Movie Review: 'The Bay' -- 3 stars
Directed by Barry Levinson
Starring Kristen Connolly, Kether Donohue, Christopher Denham
In one sense, this isn't the best weekend for "The Bay," a nifty horror flick from director Barry Levinson about a water-borne disaster that ravages a small Maryland town. But that's where the parallels with Hurricane Sandy end.
Levinson's movie, a multimedia extravaganza, is centered on a deadly parasitic isopod infesting the Chesapeake Bay and the horrors it wreaks on the bay community of Claridge. An amalgamation of Skype images, e-mails, website close-ups, surveillance footage and handheld home movies, it's a dynamic achievement, a fine cinematic escape from the real-life devastation.
The film advances the found-footage tradition started by "The Blair Witch Project" by attacking the tragic day of July 4, 2009 from multiple fronts. Structured as an expose by reporter Donna Thompson (Kether Donohue), the film combines scenes drawn from across the spectrum of life in Claridge to reveal its total, horrifying collapse.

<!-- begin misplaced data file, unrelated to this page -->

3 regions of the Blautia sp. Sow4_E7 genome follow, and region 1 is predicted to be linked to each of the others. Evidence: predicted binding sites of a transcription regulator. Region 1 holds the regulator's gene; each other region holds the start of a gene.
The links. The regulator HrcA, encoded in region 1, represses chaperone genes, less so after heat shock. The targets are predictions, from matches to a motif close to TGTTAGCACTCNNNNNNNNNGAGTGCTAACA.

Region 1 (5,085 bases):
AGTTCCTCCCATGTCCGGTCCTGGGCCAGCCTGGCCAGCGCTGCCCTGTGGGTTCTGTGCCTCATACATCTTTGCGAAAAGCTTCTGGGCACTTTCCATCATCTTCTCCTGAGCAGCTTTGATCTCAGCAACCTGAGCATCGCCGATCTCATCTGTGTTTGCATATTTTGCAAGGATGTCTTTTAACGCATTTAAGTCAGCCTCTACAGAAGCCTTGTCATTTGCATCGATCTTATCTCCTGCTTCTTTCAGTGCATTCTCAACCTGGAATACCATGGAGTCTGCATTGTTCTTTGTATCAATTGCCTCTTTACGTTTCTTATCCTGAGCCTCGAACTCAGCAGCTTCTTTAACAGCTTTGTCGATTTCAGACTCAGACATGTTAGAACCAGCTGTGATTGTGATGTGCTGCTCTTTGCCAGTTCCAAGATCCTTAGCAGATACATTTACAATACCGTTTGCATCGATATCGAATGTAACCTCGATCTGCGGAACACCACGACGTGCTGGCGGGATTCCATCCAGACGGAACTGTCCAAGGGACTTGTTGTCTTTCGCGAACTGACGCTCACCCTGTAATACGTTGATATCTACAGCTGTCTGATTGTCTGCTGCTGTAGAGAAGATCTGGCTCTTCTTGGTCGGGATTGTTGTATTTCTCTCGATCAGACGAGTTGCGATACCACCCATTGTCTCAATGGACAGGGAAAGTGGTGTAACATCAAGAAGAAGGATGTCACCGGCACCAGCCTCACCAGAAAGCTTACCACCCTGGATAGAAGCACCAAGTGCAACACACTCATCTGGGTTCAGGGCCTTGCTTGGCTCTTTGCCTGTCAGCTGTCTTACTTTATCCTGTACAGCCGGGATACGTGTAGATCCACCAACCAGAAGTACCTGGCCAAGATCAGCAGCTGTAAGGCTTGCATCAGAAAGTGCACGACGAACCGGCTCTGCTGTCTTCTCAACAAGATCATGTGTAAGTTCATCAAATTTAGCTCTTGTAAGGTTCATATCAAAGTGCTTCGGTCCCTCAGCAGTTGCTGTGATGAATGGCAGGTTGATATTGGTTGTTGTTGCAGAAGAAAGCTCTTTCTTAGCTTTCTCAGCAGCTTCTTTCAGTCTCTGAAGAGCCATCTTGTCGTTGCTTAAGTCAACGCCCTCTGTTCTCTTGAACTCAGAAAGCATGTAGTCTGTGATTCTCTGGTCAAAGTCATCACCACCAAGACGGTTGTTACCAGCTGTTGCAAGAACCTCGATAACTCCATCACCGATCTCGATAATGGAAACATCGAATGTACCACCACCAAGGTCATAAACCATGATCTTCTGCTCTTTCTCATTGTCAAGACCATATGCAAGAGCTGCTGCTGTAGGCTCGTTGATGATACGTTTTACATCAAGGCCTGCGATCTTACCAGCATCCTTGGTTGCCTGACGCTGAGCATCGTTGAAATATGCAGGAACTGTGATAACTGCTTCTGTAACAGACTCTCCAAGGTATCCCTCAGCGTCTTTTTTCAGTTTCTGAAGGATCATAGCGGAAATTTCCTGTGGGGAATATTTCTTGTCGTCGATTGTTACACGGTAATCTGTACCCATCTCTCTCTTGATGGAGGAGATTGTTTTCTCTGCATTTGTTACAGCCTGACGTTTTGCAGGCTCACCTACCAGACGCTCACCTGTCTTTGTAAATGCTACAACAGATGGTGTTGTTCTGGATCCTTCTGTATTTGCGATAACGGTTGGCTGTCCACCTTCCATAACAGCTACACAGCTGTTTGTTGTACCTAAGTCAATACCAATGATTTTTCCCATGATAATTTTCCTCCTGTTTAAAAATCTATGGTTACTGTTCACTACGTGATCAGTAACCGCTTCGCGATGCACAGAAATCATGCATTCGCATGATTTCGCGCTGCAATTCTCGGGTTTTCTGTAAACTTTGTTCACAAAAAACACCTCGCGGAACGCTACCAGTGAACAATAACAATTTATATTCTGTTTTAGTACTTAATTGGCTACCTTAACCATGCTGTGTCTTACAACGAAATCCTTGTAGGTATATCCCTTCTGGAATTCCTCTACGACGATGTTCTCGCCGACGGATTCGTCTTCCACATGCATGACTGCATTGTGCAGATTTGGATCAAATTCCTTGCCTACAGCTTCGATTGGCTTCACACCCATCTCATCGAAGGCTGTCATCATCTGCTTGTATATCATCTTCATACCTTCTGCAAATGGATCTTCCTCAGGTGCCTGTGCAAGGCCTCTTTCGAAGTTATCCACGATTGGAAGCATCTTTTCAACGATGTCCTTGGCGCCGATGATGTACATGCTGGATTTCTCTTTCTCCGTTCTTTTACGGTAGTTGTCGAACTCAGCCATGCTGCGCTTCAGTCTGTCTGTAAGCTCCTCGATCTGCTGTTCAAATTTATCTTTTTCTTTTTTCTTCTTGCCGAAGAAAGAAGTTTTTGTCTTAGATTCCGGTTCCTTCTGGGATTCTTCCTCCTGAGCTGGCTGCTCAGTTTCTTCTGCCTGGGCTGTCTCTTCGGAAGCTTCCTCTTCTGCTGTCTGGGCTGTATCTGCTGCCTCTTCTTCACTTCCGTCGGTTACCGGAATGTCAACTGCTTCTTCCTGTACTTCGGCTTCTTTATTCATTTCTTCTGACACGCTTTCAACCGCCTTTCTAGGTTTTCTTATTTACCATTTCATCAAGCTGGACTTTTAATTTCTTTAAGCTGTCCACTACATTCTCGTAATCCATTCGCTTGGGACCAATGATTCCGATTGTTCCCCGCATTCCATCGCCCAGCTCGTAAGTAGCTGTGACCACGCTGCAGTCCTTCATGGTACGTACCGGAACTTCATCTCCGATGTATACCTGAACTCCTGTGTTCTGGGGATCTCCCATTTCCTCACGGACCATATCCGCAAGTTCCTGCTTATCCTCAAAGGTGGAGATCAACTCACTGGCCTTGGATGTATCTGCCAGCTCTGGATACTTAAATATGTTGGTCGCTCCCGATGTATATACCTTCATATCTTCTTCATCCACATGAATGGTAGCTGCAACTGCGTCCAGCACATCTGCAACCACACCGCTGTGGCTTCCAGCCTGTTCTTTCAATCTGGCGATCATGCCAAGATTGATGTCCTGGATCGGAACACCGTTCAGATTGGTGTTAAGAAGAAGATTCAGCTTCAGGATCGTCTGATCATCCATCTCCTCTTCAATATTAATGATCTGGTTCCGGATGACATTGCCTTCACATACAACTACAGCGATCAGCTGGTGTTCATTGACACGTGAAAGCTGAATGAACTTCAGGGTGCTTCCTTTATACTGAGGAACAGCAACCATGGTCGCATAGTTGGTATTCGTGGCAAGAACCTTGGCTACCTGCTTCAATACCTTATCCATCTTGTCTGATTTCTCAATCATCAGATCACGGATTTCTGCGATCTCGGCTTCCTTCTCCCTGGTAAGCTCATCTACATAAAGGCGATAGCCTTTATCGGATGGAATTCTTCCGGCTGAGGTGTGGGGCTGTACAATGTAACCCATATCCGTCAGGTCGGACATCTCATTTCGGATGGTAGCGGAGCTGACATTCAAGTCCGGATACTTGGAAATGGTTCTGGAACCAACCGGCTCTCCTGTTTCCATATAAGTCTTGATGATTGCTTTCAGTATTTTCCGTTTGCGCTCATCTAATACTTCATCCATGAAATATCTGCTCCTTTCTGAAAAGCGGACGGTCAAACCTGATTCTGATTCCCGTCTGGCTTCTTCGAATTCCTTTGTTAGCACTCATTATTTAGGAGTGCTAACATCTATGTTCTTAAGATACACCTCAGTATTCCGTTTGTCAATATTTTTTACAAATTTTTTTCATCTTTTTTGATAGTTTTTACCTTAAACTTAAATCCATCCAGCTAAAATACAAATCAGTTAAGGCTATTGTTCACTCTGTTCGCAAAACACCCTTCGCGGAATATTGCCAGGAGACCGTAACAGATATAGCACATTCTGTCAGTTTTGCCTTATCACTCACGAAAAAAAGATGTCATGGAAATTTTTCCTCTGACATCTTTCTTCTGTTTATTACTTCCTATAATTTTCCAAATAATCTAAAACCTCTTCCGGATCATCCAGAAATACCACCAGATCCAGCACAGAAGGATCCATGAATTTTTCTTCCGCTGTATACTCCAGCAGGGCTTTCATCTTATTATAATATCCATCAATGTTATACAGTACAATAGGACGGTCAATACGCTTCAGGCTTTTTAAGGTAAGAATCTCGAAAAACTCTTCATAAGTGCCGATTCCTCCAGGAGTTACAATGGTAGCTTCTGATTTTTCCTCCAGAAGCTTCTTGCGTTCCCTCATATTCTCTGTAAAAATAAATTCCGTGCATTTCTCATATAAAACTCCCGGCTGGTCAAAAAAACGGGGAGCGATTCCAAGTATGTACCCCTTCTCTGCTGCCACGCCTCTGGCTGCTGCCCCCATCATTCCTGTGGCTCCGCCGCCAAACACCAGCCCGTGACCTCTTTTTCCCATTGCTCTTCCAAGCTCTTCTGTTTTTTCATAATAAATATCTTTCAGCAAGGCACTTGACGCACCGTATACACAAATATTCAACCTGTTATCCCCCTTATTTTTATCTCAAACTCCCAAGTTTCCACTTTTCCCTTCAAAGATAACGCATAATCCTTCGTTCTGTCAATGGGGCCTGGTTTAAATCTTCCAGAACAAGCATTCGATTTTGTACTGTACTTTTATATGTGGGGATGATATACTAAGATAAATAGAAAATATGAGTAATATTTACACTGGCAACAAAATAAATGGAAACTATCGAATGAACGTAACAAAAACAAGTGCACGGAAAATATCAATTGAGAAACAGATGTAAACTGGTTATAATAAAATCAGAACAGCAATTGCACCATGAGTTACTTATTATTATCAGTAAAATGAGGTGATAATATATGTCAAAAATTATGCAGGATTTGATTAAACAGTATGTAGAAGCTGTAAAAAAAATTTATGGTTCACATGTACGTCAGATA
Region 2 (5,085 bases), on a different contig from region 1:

Levinson, a Hollywood veteran with films such as "Wag the Dog" and "Rain Man" to his credit, appears reinvigorated by the "outside the box" nature of the project, smartly building tension and a sense of ominous foreboding with the various media here.
In short, "The Bay" is a brutally effective eco-horror piece. You might not be up for fictional environmental terrors anytime soon, but when the time's right, seek it out.